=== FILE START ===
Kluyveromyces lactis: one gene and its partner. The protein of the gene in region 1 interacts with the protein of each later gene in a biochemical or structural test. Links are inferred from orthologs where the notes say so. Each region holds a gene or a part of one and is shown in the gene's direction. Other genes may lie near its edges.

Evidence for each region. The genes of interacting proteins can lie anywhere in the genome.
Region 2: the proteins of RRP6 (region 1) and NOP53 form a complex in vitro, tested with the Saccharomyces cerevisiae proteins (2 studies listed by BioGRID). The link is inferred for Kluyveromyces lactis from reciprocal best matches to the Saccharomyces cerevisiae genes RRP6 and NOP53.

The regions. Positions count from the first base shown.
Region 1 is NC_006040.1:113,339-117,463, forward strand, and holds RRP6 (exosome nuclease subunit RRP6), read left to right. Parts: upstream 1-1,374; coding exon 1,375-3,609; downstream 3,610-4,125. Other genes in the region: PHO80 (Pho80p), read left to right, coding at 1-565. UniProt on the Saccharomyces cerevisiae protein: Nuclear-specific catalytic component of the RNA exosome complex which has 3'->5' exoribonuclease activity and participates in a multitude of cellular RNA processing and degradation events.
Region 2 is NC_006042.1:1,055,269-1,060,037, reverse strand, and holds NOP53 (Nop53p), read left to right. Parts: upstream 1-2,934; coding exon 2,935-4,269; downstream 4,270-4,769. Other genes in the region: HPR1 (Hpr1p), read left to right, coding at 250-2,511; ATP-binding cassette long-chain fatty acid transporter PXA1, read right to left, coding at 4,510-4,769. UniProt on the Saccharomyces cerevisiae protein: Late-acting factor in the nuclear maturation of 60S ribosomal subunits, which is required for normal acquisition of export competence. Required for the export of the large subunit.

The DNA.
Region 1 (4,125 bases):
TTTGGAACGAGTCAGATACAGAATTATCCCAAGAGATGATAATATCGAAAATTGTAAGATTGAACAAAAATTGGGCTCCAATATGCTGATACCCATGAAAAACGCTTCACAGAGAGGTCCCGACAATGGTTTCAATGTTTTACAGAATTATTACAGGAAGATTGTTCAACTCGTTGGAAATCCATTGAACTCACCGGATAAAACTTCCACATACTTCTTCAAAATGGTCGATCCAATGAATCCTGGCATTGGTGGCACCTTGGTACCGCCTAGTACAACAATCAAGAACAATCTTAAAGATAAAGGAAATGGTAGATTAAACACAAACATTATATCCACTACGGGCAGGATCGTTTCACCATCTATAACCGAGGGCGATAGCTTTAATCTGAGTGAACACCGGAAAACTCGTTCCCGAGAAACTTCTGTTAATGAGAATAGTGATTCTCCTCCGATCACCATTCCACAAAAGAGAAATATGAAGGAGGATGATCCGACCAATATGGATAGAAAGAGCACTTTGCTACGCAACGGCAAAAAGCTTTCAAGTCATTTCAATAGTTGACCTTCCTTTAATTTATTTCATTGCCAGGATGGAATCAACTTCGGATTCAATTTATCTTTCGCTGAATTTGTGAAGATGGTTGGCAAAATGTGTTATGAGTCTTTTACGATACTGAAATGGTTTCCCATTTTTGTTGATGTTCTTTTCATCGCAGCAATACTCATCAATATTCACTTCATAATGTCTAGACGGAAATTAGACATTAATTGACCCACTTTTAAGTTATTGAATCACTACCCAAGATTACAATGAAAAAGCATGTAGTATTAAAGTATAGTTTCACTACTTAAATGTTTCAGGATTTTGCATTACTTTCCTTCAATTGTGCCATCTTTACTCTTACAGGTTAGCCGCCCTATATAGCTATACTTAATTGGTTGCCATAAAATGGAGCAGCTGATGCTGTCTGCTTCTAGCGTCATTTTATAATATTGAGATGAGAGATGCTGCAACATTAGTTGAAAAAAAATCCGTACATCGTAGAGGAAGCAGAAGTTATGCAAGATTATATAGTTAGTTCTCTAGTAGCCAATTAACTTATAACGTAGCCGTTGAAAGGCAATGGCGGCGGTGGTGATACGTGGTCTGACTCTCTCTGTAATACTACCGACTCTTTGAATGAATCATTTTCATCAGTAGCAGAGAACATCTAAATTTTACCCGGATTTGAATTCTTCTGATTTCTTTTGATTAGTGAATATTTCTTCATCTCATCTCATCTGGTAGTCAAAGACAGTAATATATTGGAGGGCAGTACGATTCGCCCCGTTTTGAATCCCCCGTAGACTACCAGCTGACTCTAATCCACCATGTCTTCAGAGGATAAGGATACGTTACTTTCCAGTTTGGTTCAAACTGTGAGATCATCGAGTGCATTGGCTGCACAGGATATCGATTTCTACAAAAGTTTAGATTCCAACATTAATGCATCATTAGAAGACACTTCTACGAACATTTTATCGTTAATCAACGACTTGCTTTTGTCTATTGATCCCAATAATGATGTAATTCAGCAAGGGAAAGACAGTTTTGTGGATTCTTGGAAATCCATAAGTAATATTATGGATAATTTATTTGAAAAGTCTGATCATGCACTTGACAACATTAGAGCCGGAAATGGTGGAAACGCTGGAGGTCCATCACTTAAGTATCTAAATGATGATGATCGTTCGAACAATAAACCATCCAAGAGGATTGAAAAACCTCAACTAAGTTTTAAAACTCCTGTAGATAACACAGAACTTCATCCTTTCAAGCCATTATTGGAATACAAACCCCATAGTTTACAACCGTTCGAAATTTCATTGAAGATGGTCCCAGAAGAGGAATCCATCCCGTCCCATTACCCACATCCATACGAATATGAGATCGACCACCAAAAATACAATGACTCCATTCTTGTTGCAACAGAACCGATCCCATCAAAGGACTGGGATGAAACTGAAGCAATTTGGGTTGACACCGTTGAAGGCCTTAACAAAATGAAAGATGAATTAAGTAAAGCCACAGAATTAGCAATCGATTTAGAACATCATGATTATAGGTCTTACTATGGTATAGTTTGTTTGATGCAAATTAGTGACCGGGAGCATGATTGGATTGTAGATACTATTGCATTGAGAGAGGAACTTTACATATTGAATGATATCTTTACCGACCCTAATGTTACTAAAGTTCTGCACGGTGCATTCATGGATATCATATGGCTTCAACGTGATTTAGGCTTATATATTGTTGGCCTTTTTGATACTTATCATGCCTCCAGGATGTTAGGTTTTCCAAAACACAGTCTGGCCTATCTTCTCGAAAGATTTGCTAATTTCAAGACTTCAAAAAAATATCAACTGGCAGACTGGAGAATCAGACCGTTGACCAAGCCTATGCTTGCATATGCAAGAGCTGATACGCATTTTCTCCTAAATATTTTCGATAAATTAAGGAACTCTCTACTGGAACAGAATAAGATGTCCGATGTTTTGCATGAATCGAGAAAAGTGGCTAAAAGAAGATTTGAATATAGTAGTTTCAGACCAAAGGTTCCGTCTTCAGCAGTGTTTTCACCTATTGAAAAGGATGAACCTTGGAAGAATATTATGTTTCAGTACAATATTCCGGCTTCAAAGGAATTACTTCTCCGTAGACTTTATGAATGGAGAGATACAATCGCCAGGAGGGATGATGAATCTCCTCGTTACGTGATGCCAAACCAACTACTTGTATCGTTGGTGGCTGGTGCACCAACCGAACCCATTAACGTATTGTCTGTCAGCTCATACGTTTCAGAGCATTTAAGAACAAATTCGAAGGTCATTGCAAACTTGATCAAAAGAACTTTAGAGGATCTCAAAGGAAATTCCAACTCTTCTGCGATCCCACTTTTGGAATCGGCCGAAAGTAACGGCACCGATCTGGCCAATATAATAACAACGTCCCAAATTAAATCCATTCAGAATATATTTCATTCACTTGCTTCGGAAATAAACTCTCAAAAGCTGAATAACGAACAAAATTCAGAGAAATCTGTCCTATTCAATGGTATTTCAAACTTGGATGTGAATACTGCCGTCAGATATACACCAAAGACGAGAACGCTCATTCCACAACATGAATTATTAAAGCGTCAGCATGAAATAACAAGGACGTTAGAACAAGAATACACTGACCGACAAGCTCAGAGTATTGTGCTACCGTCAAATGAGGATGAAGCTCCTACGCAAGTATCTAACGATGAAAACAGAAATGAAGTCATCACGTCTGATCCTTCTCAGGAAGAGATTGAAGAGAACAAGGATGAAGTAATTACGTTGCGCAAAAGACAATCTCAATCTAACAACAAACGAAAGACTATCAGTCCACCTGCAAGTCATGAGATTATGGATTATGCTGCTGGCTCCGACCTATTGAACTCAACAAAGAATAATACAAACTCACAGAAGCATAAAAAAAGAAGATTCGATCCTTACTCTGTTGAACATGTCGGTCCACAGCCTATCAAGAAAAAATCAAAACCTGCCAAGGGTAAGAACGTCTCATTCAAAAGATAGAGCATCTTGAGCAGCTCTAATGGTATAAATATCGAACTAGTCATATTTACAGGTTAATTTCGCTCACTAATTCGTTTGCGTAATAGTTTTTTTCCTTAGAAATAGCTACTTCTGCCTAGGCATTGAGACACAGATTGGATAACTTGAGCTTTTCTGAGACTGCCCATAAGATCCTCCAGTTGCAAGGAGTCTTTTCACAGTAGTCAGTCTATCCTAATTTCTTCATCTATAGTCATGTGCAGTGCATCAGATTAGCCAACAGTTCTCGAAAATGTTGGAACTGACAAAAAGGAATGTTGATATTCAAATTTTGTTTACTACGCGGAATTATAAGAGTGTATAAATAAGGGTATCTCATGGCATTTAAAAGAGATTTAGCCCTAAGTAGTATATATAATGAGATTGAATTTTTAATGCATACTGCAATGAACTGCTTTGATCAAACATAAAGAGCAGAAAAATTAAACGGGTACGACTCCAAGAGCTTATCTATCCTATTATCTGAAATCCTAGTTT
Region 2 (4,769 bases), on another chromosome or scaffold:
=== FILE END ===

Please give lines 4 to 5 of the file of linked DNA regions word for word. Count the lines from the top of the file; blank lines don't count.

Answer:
The regions. Positions count from the first base shown.
Region 1 is NC_006040.1:113,339-117,463, forward strand, and holds RRP6 (exosome nuclease subunit RRP6), read left to right. Parts: upstream 1-1,374; coding exon 1,375-3,609; downstream 3,610-4,125. Other genes in the region: PHO80 (Pho80p), read left to right, coding at 1-565. UniProt on the Saccharomyces cerevisiae protein: Nuclear-specific catalytic component of the RNA exosome complex which has 3'->5' exoribonuclease activity and participates in a multitude of cellular RNA processing and degradation events.